Kevin Fischer is a veteran broadcaster, the recipient of over 150 major journalism awards from the Milwaukee Press Club, the Wisconsin Associated Press, the Northwest Broadcast News Association, the Wisconsin Bar Association, and others. He has been seen and heard on Milwaukee TV and radio stations for over three decades. A longtime aide to state Senate Republicans in the Wisconsin Legislature, Kevin can be seen offering his views on the news on the public affairs program, "InterCHANGE," on Milwaukee Public Television Channel 10, and heard filling in on Newstalk 1130 WISN. He lives with his wife, Jennifer, and their lovely young daughter, Kyla Audrey, in Franklin.
The world’s biggest, best music festival opens for yet another run Wednesday.
Stage after stage after stage of musical talent for eleven days, all for the price on some days at certain times, an ice cream lid or canned goods.
Close to a million if not more patrons will rush through the lakefront gates to drink beer, dance on tables, ride the Sky-Glider. Naturally, there will be some who get out of hand, but the skirmishes and unruly behavior will be minimal, proving the huge smile is the perfect logo for what
Sadly, only a few, an overwhelming minority at best will remember the man the Summerfest grounds are named after.
At the time he served, Milwaukee Mayor Henry Maier was, because of his longevity, called the dean of
Working at WUWM, I covered many, many, many stories/news conferences involving Maier. The mayor favored us, sending me a kind note calling WUWM, “Radio Free Milwaukee.”
The same could not be said for the afternoon daily. The feisty Maier never held back his distaste for the Journal.
My favorite example came during one of Maier’s many tirades in the 1980’s against the Metropolitan Milwaukee Sewerage District (MMSD) and their pursuit of the deep tunnel project, one that today we know had major flaws. I don’t remember his question, but Charlie Sykes, then working for the Journal, asked one that was quite direct and tough.
Maier didn’t flinch, and in his typical grumble and grouch spouted that he wasn’t about to answer any question from any representative from that news organization located at 4th and State.
Maier then looked around at the news conference for the next question. Without hesitation, my good friend Mark Siegrist, working at the time for Channel 12, asked word for word the exact same question posed earlier by Charlie Sykes.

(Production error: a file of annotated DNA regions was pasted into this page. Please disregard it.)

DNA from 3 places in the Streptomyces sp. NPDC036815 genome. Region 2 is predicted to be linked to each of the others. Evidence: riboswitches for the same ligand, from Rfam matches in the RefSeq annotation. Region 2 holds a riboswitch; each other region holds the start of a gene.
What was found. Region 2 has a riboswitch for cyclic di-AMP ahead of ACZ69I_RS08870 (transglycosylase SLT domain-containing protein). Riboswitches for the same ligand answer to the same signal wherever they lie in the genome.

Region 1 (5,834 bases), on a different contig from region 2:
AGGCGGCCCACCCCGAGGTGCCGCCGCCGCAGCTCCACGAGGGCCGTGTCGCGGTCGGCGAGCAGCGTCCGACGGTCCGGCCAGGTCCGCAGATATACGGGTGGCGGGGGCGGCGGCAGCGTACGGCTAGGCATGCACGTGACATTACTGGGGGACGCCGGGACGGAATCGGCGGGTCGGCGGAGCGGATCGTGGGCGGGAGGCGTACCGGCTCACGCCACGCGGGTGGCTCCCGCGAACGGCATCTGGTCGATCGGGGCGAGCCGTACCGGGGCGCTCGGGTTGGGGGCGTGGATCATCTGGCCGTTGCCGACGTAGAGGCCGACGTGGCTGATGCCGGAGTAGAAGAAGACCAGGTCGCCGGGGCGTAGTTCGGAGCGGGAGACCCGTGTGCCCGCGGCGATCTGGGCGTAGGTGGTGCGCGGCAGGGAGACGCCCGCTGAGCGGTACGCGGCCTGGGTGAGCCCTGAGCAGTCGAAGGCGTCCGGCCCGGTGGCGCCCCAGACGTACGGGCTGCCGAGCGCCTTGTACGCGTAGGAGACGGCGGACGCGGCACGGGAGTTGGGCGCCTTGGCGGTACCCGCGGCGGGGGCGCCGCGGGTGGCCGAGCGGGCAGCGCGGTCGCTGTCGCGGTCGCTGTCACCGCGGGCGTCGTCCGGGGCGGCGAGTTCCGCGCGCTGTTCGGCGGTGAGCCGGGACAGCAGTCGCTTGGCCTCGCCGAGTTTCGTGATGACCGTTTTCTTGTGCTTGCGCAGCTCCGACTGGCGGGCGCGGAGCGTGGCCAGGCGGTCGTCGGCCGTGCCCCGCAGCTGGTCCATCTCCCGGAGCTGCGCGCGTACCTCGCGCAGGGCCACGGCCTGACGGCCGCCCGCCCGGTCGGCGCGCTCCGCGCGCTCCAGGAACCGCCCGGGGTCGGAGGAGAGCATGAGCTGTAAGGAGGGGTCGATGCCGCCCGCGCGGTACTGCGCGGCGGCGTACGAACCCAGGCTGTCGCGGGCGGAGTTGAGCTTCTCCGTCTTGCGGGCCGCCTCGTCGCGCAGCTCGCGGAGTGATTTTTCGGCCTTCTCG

It was classic.
One could sense a collective if not audible gasp in the room, punctuated seconds later by Maier.
Calmly, deliberately, as if to say touché, Maier answered Siegrist’s, or should I say Sykes’ question in great detail.
I smiled and quickly looked down at my tape recorder to catch the tape counter to make sure I knew where to find this exchange later.
During one of the many (and I might say, entertaining) Maier news conferences I covered, not to mention Summerfest opening ceremonies, the mayor discussed our annual music festival on the lakefront. And he couldn’t resist a jab at the afternoon paper.
Maier oozed with enthusiasm about Summerfest. Even though not so blessed with a horrible singing voice, it didn’t stop Maier from assembling an ensemble designated, if not his then the city’s official band. Naturally it accompanied him to big civic events where Maier would sing where, if there was any luck, the instrumentation drowned him out.
Maier became the city’s singing mayor. But before he sang, he made sure he’d comment and set the record straight about the origin of Summerfest.
Summerfest was Maier’s dream. In later years he’d proudly boast that the wealthy had their country clubs, but city residents could always head as far east as they could to enjoy a part of the summer.
There was nothing precocious about Maier. At one opening ceremony, in full throttle braggadocio, Maier told the crowd how he led a tour of the grounds to mayors from places like
Maier said they told him point blank that there was no way their cities could host such an annual event. My memory is backed up by what I captured on cassette tape with Maier telling the crowd his mayoral counterparts saying their citizens would “tear apart” any such festival.
Of course, Maier’s vociferous pride wasn’t just politics and civics. Part of Maier’s in your face speechifying was leveled directly at the Journal.
You see, the Journal early on was steadfast against Maier’s Summerfest vision. The newspaper, in its infinite wisdom, said it would never work. Fueled by their open dislike for the mayor, the paper ripped any and all talk about a Summerfest.
Worse yet, after Summerfest opened, and flourished, the paper was reluctant to acknowledge it was wrong.
Today, the Milwaukee Journal Sentinel has vast archives at its disposal. It would be quite interesting to see the same paper that touts Summerfest to report those early and erroneous misgivings by re-printing its negative reporting and editorials, all for the sake of posterity and accurate local history.
Don’t hold your breath. It’ll never happen.
When you visit Summerfest this year, toast one Henry Maier, and then thank God he had the vision that our daily newspaper failed to possess.
How humming a city you’ll see.
Trah, lah, lah, lah, lee.
Toast Gaily and so Free.
A happy place to be!
-The Summerfest Polka
Mayor Henry Maier, 1969